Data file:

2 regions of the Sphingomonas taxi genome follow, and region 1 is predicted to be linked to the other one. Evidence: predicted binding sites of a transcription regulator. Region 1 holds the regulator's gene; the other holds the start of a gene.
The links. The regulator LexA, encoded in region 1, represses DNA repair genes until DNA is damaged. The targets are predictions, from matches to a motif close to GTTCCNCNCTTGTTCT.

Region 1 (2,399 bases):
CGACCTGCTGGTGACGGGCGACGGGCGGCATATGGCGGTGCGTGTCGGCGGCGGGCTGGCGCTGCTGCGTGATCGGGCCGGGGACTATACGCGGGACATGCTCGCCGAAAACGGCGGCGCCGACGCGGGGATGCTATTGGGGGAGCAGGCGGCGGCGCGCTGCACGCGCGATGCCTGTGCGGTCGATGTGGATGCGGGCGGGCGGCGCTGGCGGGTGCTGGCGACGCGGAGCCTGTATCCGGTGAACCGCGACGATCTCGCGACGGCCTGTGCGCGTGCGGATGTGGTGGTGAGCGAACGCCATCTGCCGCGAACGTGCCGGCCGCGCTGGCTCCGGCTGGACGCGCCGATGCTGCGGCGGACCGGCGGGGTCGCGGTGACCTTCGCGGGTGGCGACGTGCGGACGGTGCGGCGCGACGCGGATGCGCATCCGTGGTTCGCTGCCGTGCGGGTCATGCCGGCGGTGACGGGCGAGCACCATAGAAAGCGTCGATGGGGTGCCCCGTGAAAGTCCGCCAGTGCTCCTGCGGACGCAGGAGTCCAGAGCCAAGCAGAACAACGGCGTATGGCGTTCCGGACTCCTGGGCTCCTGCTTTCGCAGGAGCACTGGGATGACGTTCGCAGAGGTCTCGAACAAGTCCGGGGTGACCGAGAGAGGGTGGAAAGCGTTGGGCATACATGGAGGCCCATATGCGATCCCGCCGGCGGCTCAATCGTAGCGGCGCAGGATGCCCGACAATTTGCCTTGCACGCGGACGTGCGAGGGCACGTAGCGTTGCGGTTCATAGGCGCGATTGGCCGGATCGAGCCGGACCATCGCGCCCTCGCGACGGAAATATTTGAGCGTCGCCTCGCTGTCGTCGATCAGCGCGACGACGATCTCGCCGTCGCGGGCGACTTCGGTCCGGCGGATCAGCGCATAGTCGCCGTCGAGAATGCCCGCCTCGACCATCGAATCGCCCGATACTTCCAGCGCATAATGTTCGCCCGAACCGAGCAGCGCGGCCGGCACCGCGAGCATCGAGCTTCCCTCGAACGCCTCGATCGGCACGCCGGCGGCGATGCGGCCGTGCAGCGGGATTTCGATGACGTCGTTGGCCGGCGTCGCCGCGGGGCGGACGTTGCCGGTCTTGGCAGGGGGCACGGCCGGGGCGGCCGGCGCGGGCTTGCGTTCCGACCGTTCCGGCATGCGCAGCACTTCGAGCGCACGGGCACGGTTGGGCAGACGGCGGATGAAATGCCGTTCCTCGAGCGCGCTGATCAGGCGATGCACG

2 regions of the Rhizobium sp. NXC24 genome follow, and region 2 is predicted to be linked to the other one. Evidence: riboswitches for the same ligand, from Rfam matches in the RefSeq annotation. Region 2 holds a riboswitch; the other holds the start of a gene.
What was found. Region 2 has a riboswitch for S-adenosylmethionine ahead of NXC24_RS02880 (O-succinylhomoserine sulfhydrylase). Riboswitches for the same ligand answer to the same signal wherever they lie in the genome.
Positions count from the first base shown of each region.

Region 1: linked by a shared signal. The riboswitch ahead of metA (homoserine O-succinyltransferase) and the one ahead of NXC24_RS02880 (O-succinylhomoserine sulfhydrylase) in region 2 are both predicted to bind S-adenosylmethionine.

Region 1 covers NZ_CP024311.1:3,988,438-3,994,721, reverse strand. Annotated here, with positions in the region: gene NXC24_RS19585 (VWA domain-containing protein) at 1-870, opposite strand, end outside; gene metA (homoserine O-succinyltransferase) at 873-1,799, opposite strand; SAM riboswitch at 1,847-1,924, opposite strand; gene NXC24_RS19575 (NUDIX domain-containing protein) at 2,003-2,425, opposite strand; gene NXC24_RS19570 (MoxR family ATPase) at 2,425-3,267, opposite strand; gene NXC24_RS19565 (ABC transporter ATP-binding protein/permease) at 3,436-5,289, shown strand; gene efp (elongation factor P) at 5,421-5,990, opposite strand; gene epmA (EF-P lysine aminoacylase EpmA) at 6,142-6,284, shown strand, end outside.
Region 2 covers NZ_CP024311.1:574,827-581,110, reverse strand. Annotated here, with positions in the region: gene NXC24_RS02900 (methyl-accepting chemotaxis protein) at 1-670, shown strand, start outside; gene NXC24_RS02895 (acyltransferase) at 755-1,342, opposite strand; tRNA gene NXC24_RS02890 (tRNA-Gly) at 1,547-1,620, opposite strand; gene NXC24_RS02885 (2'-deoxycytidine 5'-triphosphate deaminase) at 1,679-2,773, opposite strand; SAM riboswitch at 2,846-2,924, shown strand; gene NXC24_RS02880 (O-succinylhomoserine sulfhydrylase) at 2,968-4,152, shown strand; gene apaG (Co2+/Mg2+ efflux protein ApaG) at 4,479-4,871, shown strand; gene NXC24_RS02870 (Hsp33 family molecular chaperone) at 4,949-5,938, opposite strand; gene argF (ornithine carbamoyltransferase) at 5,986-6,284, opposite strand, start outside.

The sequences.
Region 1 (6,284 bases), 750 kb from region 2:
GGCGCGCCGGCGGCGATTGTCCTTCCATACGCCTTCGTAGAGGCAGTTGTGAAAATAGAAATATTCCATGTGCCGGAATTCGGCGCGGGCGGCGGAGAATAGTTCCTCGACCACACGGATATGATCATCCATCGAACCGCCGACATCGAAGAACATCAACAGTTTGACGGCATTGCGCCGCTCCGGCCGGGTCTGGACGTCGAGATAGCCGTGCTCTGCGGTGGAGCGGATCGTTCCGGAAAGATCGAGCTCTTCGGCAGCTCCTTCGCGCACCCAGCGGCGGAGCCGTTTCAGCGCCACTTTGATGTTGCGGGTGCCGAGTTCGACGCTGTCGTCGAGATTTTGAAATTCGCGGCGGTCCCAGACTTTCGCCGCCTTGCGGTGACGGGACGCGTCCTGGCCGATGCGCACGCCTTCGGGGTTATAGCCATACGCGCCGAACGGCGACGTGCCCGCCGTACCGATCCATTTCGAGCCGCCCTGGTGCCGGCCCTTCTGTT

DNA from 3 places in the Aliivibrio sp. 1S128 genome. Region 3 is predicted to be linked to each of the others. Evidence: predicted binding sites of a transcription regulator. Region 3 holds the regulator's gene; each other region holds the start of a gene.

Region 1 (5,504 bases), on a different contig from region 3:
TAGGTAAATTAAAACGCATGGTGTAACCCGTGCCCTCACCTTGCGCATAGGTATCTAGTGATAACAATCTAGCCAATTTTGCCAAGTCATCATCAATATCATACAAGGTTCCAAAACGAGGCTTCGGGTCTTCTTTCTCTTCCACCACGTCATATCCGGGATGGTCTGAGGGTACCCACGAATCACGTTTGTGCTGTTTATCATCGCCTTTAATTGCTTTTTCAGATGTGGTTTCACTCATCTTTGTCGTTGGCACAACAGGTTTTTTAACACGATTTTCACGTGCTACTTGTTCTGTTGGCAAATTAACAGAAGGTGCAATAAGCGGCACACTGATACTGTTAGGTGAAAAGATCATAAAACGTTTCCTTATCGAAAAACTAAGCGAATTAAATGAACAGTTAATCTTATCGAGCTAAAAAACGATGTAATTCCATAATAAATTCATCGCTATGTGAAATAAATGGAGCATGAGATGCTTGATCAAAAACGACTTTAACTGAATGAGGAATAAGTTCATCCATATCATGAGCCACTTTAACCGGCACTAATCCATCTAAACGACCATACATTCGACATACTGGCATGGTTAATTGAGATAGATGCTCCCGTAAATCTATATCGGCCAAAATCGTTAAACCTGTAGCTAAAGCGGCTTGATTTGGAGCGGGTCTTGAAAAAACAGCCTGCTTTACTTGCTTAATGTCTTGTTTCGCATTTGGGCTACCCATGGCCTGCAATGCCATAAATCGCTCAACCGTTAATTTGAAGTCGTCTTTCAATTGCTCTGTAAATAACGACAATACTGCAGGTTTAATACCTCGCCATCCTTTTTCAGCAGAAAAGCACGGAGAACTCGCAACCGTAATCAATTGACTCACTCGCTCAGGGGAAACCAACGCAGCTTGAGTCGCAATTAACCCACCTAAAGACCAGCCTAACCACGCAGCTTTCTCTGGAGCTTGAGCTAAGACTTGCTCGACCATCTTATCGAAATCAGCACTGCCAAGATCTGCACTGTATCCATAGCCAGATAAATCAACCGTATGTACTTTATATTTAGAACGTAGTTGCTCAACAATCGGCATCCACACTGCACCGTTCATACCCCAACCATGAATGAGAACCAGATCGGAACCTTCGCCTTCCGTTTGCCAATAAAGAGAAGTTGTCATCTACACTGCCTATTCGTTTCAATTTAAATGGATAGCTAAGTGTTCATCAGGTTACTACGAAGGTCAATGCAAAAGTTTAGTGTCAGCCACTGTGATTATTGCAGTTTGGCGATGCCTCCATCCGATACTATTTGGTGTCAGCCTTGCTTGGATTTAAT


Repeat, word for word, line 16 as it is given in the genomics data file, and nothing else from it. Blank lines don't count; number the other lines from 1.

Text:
TAGGTAAATTAAAACGCATGGTGTAACCCGTGCCCTCACCTTGCGCATAGGTATCTAGTGATAACAATCTAGCCAATTTTGCCAAGTCATCATCAATATCATACAAGGTTCCAAAACGAGGCTTCGGGTCTTCTTTCTCTTCCACCACGTCATATCCGGGATGGTCTGAGGGTACCCACGAATCACGTTTGTGCTGTTTATCATCGCCTTTAATTGCTTTTTCAGATGTGGTTTCACTCATCTTTGTCGTTGGCACAACAGGTTTTTTAACACGATTTTCACGTGCTACTTGTTCTGTTGGCAAATTAACAGAAGGTGCAATAAGCGGCACACTGATACTGTTAGGTGAAAAGATCATAAAACGTTTCCTTATCGAAAAACTAAGCGAATTAAATGAACAGTTAATCTTATCGAGCTAAAAAACGATGTAATTCCATAATAAATTCATCGCTATGTGAAATAAATGGAGCATGAGATGCTTGATCAAAAACGACTTTAACTGAATGAGGAATAAGTTCATCCATATCATGAGCCACTTTAACCGGCACTAATCCATCTAAACGACCATACATTCGACATACTGGCATGGTTAATTGAGATAGATGCTCCCGTAAATCTATATCGGCCAAAATCGTTAAACCTGTAGCTAAAGCGGCTTGATTTGGAGCGGGTCTTGAAAAAACAGCCTGCTTTACTTGCTTAATGTCTTGTTTCGCATTTGGGCTACCCATGGCCTGCAATGCCATAAATCGCTCAACCGTTAATTTGAAGTCGTCTTTCAATTGCTCTGTAAATAACGACAATACTGCAGGTTTAATACCTCGCCATCCTTTTTCAGCAGAAAAGCACGGAGAACTCGCAACCGTAATCAATTGACTCACTCGCTCAGGGGAAACCAACGCAGCTTGAGTCGCAATTAACCCACCTAAAGACCAGCCTAACCACGCAGCTTTCTCTGGAGCTTGAGCTAAGACTTGCTCGACCATCTTATCGAAATCAGCACTGCCAAGATCTGCACTGTATCCATAGCCAGATAAATCAACCGTATGTACTTTATATTTAGAACGTAGTTGCTCAACAATCGGCATCCACACTGCACCGTTCATACCCCAACCATGAATGAGAACCAGATCGGAACCTTCGCCTTCCGTTTGCCAATAAAGAGAAGTTGTCATCTACACTGCCTATTCGTTTCAATTTAAATGGATAGCTAAGTGTTCATCAGGTTACTACGAAGGTCAATGCAAAAGTTTAGTGTCAGCCACTGTGATTATTGCAGTTTGGCGATGCCTCCATCCGATACTATTTGGTGTCAGCCTTGCTTGGATTTAAT